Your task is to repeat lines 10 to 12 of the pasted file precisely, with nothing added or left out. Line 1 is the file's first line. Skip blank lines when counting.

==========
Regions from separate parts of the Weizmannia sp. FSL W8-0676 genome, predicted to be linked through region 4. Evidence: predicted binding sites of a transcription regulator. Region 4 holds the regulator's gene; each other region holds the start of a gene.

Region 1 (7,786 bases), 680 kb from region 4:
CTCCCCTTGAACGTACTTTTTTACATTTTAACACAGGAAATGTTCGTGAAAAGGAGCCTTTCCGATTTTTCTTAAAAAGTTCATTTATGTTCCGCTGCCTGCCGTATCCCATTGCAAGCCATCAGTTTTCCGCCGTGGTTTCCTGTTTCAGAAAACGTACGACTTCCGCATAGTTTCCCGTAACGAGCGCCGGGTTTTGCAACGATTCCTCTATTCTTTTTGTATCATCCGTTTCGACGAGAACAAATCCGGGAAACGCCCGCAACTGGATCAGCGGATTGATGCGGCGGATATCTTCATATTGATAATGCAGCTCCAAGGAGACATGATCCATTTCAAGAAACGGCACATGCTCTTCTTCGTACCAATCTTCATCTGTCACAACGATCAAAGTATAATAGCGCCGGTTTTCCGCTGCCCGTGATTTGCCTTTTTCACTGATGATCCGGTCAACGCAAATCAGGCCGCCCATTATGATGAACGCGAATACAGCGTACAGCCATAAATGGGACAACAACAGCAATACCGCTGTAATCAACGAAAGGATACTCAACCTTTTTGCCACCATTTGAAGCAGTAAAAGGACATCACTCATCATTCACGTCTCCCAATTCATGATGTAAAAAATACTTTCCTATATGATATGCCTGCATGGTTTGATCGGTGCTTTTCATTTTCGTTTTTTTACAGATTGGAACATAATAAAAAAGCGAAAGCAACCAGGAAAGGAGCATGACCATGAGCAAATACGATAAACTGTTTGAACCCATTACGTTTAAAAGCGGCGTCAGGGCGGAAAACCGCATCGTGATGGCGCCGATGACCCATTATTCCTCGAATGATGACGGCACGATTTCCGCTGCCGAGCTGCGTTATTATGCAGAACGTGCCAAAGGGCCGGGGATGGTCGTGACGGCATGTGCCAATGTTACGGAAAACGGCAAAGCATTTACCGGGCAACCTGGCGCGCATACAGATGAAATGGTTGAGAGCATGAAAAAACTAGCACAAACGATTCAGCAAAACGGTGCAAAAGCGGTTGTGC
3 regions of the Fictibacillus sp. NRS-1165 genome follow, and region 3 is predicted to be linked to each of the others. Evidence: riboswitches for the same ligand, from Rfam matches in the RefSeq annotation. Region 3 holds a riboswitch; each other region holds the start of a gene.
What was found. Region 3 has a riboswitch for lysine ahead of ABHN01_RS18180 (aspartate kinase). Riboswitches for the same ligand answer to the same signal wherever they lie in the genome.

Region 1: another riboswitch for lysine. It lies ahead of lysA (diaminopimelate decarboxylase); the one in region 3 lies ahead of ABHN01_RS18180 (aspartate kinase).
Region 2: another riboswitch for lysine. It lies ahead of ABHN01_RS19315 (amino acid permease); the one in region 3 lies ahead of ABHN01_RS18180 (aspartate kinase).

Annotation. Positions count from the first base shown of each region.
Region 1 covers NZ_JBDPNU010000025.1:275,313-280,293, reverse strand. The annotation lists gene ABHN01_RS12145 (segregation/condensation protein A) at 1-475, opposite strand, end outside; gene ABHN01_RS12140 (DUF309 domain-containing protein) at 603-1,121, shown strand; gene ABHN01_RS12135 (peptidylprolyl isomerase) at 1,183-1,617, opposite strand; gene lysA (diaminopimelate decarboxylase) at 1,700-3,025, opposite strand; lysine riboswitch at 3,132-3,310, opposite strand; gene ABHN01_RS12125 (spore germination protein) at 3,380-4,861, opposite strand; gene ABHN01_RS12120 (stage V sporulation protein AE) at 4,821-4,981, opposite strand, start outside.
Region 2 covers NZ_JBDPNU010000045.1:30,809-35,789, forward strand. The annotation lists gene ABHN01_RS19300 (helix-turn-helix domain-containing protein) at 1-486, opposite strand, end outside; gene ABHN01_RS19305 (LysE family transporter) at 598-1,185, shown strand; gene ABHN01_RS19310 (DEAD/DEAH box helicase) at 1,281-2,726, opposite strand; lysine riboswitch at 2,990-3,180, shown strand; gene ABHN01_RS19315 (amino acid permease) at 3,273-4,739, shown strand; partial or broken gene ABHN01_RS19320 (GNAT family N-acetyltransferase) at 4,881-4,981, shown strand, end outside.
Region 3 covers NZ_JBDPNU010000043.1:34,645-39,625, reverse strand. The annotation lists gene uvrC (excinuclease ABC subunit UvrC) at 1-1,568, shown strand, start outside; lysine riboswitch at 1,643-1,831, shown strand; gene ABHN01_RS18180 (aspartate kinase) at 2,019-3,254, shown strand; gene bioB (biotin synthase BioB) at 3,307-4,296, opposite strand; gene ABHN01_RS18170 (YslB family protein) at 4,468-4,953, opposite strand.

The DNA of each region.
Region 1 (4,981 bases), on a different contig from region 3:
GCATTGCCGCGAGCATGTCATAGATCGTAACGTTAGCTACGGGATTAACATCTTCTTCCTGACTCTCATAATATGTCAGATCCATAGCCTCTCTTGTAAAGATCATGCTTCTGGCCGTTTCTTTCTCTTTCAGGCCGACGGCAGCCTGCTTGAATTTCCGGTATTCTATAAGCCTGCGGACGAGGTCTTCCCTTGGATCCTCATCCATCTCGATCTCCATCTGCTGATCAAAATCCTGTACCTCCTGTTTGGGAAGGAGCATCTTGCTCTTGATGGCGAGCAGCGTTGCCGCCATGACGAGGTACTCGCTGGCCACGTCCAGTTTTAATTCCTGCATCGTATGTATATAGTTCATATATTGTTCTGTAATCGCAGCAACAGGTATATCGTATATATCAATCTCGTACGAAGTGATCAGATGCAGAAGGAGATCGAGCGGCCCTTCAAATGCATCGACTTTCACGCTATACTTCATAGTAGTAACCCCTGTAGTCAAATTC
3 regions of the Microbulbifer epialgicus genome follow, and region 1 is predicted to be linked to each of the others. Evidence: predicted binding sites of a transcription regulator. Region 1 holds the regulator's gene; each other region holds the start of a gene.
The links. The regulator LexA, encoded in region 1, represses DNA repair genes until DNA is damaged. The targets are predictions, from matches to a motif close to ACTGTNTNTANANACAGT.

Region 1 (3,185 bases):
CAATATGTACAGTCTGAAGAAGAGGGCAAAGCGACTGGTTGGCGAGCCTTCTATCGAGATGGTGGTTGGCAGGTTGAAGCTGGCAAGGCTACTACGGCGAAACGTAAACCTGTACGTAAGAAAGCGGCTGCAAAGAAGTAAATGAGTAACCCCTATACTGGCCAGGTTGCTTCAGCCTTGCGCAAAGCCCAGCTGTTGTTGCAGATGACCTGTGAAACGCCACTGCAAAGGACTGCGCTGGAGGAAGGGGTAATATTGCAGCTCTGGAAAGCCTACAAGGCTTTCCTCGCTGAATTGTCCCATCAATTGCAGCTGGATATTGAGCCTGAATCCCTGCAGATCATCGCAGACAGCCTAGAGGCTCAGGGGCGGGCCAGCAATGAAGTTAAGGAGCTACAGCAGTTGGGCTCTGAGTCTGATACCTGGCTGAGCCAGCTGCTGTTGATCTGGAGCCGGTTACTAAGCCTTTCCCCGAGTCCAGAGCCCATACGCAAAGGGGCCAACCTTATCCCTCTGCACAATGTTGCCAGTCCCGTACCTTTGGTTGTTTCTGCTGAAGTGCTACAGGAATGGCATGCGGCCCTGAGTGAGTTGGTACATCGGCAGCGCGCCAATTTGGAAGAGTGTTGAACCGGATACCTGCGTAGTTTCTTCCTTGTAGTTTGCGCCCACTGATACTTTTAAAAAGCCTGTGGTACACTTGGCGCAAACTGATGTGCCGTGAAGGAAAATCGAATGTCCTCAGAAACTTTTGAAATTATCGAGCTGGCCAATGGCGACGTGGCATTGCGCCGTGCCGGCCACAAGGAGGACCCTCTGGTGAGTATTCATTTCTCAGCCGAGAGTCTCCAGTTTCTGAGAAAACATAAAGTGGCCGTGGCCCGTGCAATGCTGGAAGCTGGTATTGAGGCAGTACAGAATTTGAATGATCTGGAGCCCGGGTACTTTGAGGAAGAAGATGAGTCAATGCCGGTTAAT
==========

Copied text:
Region 2 covers NZ_JBDPNU010000045.1:30,809-35,789, forward strand. The annotation lists gene ABHN01_RS19300 (helix-turn-helix domain-containing protein) at 1-486, opposite strand, end outside; gene ABHN01_RS19305 (LysE family transporter) at 598-1,185, shown strand; gene ABHN01_RS19310 (DEAD/DEAH box helicase) at 1,281-2,726, opposite strand; lysine riboswitch at 2,990-3,180, shown strand; gene ABHN01_RS19315 (amino acid permease) at 3,273-4,739, shown strand; partial or broken gene ABHN01_RS19320 (GNAT family N-acetyltransferase) at 4,881-4,981, shown strand, end outside.
Region 3 covers NZ_JBDPNU010000043.1:34,645-39,625, reverse strand. The annotation lists gene uvrC (excinuclease ABC subunit UvrC) at 1-1,568, shown strand, start outside; lysine riboswitch at 1,643-1,831, shown strand; gene ABHN01_RS18180 (aspartate kinase) at 2,019-3,254, shown strand; gene bioB (biotin synthase BioB) at 3,307-4,296, opposite strand; gene ABHN01_RS18170 (YslB family protein) at 4,468-4,953, opposite strand.

The DNA of each region.